The news of Meng Hongwei's election as President of INTERPOL has been greeted with concern from human rights organisations. For the past 12 years Meng has served as China's vice minister for public security. He is also a former deputy director of China's controversial paramilitary police force.
Meng was elected by delegates at INTERPOL's 85th General Assembly which concluded yesterday in Indonesia. In his speech to the General Assembly, Meng stated:
"We currently face some of most serious global public security challenges since World War Two. Terrorism is spreading; Cybercrime is arising; Telecoms fraud is escalating; All kinds of traditional and non-traditional transnational crimes are rising.
It is the hope and expectation of the 7 billion peace-loving inhabitants of our world that INTERPOL should more effectively promote police cooperation to deliver a decisive blow to this wave of criminality and help build a peaceful and law-abiding world.
INTERPOL, guided by the best set of principles and mechanisms to date, as well as the INTERPOL 2020, has made a significant contribution to promoting international policing cooperation.
INTERPOL should continue to adhere to these principles and strategies, while further innovating our work mechanisms, in order to adapt to the changing security situation we see today.
INTERPOL should put more emphasis on tackling prominent criminal issues; enhancing the policing capacity of countries with relatively weak law enforcement capabilities; and safeguarding the authority of the rule of law. In doing so, INTERPOL will be able to establish itself as stronger platform for global policing cooperation."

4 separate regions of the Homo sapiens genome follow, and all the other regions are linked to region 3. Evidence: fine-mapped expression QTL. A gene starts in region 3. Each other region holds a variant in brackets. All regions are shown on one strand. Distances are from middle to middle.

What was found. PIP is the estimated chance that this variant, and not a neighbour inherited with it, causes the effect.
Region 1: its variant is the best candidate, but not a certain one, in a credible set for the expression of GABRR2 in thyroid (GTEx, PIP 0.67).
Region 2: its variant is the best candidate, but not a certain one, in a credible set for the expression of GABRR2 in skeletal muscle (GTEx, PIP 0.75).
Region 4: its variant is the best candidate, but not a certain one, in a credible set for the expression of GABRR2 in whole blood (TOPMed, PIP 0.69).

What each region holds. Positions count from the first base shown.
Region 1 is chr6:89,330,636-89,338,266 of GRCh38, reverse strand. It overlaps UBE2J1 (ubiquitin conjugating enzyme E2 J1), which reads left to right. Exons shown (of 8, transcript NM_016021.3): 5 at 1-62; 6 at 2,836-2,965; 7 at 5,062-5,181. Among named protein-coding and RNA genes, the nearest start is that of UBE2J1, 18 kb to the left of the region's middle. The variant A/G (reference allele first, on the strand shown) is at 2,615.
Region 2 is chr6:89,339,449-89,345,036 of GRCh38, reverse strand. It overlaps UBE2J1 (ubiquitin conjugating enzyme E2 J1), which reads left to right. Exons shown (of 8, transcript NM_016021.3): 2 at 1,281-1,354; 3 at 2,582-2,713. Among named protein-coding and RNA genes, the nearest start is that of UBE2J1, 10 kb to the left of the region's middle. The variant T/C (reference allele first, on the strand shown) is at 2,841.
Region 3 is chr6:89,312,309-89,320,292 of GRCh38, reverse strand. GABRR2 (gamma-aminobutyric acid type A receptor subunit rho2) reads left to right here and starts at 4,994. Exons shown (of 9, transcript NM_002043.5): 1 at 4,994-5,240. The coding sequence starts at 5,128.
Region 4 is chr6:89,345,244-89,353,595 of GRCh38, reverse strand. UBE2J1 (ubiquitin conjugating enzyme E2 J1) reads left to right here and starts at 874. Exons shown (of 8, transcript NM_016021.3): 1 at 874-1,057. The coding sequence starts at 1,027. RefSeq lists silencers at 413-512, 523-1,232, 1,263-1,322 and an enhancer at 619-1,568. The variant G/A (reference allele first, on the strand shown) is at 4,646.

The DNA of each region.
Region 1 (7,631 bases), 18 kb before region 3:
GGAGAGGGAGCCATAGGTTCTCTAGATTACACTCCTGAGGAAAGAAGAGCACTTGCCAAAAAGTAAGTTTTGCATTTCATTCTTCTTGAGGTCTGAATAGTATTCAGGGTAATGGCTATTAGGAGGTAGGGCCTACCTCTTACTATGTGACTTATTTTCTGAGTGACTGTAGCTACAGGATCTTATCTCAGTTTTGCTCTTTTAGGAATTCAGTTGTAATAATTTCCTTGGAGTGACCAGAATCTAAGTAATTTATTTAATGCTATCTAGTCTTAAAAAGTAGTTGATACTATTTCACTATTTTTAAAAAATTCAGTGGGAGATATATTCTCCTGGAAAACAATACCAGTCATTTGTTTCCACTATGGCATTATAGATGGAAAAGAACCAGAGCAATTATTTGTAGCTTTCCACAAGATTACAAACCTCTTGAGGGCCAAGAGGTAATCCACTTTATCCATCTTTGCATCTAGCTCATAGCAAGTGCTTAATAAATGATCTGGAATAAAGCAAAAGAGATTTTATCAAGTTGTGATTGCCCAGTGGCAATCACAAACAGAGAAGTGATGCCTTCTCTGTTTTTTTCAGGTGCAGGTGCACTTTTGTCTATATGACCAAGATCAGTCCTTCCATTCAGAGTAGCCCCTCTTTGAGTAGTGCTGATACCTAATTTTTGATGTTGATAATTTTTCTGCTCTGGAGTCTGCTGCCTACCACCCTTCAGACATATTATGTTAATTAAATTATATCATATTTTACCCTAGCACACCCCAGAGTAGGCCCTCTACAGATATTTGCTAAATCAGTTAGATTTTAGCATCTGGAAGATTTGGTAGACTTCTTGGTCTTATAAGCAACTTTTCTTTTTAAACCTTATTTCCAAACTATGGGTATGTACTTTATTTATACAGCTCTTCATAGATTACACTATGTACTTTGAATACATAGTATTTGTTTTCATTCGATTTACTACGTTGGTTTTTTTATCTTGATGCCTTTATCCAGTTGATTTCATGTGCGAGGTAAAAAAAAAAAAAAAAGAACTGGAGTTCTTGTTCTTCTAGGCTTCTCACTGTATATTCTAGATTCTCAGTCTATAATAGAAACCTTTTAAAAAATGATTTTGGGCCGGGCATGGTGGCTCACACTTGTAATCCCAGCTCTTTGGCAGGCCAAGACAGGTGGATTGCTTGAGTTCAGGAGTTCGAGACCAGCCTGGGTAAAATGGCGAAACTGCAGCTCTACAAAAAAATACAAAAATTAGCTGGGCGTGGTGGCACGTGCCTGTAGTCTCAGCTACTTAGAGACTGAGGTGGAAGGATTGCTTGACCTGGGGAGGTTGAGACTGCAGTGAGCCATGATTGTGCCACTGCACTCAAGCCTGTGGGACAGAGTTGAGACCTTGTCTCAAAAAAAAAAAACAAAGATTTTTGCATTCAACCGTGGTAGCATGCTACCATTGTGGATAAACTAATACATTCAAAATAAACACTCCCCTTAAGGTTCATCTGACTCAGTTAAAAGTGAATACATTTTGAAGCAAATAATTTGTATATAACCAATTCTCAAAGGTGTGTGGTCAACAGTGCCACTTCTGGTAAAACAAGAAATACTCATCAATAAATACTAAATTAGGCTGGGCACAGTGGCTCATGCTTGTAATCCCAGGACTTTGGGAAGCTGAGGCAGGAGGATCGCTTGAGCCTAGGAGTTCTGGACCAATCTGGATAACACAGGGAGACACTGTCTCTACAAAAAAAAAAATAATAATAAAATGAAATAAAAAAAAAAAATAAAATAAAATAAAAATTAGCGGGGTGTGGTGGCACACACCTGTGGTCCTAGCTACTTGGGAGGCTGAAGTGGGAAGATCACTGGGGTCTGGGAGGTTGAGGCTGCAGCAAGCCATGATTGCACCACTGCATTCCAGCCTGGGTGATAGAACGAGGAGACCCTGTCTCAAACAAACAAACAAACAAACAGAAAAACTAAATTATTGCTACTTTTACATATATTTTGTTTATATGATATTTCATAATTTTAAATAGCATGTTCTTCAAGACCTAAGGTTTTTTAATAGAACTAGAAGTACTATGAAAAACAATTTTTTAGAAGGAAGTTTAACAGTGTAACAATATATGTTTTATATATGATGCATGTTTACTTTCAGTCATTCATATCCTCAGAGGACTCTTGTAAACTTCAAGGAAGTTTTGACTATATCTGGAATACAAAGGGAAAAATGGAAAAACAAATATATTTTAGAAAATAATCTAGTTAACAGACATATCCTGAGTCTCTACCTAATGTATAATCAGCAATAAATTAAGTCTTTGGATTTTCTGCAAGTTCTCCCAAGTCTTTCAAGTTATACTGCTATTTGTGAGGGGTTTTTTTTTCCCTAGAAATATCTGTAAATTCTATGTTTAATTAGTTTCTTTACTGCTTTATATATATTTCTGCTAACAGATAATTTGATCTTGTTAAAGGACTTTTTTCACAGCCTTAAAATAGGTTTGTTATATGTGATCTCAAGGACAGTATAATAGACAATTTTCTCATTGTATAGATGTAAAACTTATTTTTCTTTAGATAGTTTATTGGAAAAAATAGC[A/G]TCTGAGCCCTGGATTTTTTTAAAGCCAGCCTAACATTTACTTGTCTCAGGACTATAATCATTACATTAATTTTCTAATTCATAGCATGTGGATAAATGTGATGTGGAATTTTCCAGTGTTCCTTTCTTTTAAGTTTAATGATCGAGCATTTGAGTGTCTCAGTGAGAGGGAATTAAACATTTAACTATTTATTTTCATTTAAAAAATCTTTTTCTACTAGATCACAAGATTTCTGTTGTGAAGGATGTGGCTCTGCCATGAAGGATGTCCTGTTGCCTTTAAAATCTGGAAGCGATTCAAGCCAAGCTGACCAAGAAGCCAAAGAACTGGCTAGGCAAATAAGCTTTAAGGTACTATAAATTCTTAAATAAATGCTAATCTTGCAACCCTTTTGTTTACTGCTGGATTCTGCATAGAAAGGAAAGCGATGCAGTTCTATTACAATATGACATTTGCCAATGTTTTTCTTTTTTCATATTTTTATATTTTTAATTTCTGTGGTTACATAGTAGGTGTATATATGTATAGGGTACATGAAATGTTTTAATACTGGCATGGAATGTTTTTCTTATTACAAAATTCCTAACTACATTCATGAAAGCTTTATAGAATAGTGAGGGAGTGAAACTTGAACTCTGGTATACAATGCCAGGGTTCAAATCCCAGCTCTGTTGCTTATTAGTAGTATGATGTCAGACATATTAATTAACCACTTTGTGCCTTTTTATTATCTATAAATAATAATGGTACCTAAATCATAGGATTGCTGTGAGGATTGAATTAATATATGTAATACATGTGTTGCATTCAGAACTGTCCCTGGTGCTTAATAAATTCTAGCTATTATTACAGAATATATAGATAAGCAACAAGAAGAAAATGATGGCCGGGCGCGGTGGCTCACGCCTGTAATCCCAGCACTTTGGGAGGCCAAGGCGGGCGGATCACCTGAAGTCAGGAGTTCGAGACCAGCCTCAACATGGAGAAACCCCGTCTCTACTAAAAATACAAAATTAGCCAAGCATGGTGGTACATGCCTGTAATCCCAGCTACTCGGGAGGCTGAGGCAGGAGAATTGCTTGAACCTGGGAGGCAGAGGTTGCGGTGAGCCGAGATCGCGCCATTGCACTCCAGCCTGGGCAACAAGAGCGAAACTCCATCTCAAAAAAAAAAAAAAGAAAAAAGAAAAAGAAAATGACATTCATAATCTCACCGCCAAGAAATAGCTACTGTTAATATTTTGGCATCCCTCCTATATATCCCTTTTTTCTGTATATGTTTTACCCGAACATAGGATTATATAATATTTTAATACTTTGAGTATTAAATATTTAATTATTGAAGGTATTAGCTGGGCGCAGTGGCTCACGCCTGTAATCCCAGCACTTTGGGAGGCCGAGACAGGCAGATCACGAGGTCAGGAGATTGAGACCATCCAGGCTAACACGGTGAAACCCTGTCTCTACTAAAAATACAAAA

Meng went on to describe himself as, "a veteran policeman... ready to do everything... towards the cause of policing in the world."
Nicholas Bequelin, the East Asia Director at Amnesty International, reacted to the appointment with concern:
"This is extraordinarily worrying given China's longstanding practice of trying to use Interpol to arrest dissidents and refugees abroad...
The Chinese police have a terrible human rights record, including the endemic practice of coercing 'confessions' and the widespread use of torture."
Domestically, the appointment will doubtless be viewed as a boost to Chinese President Xi Jinping's seemingly relentless crackdown on corruption. China issued over 100 INTERPOL Red Notices last year alone and continues its efforts to repatriate fugitives from many countries around the world. This week it was reported that two Chinese businesswomen were to be extradited from France to China to face graft allegations.
China has been pushing for increased international cooperation in its campaign to track down and repatriate corrupt officials and other citizens who moved assets overseas. Western countries besides France have so far proved reluctant to sign extradition treaties with China due to concerns over the country's human rights record and justice system. However in September Canada announced that it was in talks to enter into formal extradition arrangements with China.
Gherson has extensive experience in representing individuals facing extradition in many countries around the world and in assisting individuals who find themselves targeted by INTERPOL Red Notices. For more information don't hesitate to contact a member of our team.